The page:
Little Hours At The Smock Alley Theatre – Review

Little Hours Smock Alley Theatre Review

Little Hours Smock Alley Theatre Review

Having done extensive ground work since arriving onto the Irish music scene in 2014 with their self-released debut EP, 2016 has gotten off to a fine start for Donegal’s own folk-pop duo Little Hours. The release of their major-label debut single (which has passed the one million streams mark on Spotify), and an appearance on The Late Late Show has seen the band edge further into public consciousness, and with them popping up on radio playlists up and down the land, there’s a feeling of a major breakthrough just around the corner. Previous support slots with such established heavy hitters as James Bay, Kodaline, and Walking On Cars have seen them hone their live show whilst accumulating a dedicated, ever-growing fan base along the way. This month sees the band heading out on only their second ever headline tour of Ireland, and Dublin’s Smock Alley Theatre proves an excellent choice of venue for a date in the capital.

With no raised-stage, and a seating arrangement which ensures an excellent vantage point for everyone in attendance, tonight’s intimate show feels more like a softly-lit open rehearsal than just another gig. Tour support Stephanie Rainey opens the show with a strong set showcasing an acoustic pop sound not too dissimilar in style to the main act. Songs such as ’13’ and ‘Beauty In Your Madness’ are littered with pop hooks strong enough to hold the crowds attention before the headliners arrive.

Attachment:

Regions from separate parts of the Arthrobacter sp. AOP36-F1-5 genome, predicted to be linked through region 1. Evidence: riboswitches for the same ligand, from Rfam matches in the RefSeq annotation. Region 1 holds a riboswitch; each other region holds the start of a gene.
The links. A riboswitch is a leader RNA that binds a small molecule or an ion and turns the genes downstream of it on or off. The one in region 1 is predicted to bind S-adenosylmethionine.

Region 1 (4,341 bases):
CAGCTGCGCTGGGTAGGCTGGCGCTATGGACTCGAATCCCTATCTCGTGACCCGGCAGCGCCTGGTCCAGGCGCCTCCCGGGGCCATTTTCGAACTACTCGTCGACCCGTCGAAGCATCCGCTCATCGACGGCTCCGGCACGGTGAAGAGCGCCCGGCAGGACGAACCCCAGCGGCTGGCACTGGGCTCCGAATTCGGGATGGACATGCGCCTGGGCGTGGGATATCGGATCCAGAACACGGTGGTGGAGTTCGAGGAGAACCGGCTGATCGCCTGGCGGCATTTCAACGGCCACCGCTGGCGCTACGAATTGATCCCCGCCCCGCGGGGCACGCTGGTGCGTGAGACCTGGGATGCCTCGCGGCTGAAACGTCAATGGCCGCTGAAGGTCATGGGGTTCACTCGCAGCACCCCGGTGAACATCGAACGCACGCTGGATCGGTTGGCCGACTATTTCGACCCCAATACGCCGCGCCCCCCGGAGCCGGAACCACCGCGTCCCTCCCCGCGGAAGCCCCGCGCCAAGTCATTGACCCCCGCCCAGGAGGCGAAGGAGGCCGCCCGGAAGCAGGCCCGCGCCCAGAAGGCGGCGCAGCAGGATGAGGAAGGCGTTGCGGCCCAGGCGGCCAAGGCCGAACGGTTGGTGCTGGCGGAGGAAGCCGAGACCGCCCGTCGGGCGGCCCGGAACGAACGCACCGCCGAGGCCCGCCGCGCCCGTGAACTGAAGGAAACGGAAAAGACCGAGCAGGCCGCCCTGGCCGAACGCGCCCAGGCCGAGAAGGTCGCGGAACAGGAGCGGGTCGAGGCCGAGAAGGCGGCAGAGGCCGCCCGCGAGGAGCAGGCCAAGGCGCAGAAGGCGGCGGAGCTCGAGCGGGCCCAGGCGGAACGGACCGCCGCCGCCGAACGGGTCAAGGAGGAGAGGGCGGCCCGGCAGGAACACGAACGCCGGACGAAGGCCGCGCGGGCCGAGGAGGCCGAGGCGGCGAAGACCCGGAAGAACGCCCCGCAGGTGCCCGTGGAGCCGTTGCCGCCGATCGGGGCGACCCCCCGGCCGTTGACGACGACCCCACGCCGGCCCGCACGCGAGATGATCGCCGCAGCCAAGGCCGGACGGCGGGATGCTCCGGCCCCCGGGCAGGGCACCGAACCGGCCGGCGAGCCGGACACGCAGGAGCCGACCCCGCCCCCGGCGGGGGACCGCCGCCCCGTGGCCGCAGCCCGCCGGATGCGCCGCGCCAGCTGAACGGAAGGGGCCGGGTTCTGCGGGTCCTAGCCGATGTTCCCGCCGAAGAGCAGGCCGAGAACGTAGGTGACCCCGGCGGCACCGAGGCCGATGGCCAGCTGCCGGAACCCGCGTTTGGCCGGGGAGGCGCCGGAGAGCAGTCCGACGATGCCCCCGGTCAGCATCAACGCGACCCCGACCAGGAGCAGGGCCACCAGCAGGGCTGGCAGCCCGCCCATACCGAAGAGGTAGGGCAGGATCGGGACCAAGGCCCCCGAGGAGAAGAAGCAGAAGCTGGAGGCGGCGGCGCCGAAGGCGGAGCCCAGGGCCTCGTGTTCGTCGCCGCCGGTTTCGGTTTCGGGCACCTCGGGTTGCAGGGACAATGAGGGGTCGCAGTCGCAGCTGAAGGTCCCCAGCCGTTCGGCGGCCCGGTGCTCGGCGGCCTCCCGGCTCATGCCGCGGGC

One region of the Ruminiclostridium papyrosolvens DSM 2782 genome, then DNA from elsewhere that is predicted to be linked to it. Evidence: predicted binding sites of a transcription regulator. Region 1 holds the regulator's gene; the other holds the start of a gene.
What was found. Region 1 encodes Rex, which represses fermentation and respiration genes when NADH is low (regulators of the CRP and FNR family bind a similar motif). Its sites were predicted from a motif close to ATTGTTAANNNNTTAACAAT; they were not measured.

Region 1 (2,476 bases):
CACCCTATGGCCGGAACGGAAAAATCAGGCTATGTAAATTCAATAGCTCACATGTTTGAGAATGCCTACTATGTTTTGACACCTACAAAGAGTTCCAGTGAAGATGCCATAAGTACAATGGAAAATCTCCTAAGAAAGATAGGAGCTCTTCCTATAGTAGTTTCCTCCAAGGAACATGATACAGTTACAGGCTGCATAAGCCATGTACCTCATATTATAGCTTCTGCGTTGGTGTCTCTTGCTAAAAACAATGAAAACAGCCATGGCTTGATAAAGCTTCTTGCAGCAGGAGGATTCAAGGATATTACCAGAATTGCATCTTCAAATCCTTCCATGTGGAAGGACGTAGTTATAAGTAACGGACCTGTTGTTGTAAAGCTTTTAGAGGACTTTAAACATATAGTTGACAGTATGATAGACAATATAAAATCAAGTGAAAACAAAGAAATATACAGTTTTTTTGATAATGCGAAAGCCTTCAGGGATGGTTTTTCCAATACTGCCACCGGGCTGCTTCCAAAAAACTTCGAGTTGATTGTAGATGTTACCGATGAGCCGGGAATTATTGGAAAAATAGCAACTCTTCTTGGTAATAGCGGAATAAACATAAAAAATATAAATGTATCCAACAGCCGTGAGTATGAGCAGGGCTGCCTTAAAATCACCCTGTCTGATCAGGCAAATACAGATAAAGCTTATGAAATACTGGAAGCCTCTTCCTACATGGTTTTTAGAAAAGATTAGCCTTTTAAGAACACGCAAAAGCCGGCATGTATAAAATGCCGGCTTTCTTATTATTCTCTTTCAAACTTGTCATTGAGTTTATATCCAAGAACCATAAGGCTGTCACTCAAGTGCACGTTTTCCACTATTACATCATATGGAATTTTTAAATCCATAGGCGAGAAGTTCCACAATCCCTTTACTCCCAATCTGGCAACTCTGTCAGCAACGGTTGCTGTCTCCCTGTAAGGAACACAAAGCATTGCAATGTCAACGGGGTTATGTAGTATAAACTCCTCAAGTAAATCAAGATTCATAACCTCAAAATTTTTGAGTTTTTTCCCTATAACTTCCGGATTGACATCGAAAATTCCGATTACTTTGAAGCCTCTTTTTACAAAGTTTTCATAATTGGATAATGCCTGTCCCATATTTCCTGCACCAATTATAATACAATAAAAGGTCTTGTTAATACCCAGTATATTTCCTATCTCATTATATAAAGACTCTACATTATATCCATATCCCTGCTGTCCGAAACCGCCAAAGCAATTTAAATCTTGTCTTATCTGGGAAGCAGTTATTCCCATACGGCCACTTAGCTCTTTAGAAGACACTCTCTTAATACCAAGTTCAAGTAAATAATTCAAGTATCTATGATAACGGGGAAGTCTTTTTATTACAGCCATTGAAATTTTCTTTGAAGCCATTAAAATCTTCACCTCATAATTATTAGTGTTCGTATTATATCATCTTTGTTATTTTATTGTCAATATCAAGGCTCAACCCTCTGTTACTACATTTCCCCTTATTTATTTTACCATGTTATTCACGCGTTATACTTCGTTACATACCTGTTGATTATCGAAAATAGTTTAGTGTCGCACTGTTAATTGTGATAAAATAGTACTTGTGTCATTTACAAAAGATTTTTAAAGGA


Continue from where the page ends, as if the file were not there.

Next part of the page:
Opener ‘Tracks’ is the type of piano-driven rock ballad from which The Fray made their name and one of the more uptempo and urgent moments in the Little Hours catalogue. It’s melodic chorus and Coldplay-style piano chords mark it out as a strong contender for a future single. The atmospheric folk of ‘Tired’ sounds far bigger live than on record, while debut single ‘Water’ has proven an inspired choice to introduce the band to a wider audience, combining all of Little Hours biggest strengths into four minutes: minimalist piano chords, atmospheric drum fills, tight harmonies, a passionate lead vocal and a slick production style that’s as cinematic as the song’s excellent promotional video.

With only 5 songs officially released thus far, the focus of tonight’s setlist was always going to be geared towards the newly recorded material due for release later in the year, and the new songs aired tonight show the band aren’t afraid of trying out new styles. ‘The Feeling Never Goes’ is delightfully retro, complete with acapella vocals and handclaps. The shuffling drums of ‘Later On’ hint at a more groove-led approach, while ‘How Could I Love You’ has the same brooding quality as Walking On Cars’ ‘Always Be With You’. Emotion-packed ballads ‘Losing Light’ and ‘Wires’ already sound primed for TV and movie soundtracks and the gently epic ‘Snow’, with its tinkling pianos and military-style, drums has all the hallmarks of a powerful album closing track.
Rounding off the evening with their first ever release ‘It’s Still Love’, the band leave to a well-deserved standing ovation. The playing is tight, the lead vocals are consistently strong and the harmonies are flawless all night with two voices that complement each other perfectly. With anticipation building for Little Hours debut album, tonight’s assured performance was the sound of a band really beginning to hit their stride.


Gary O'Donnell

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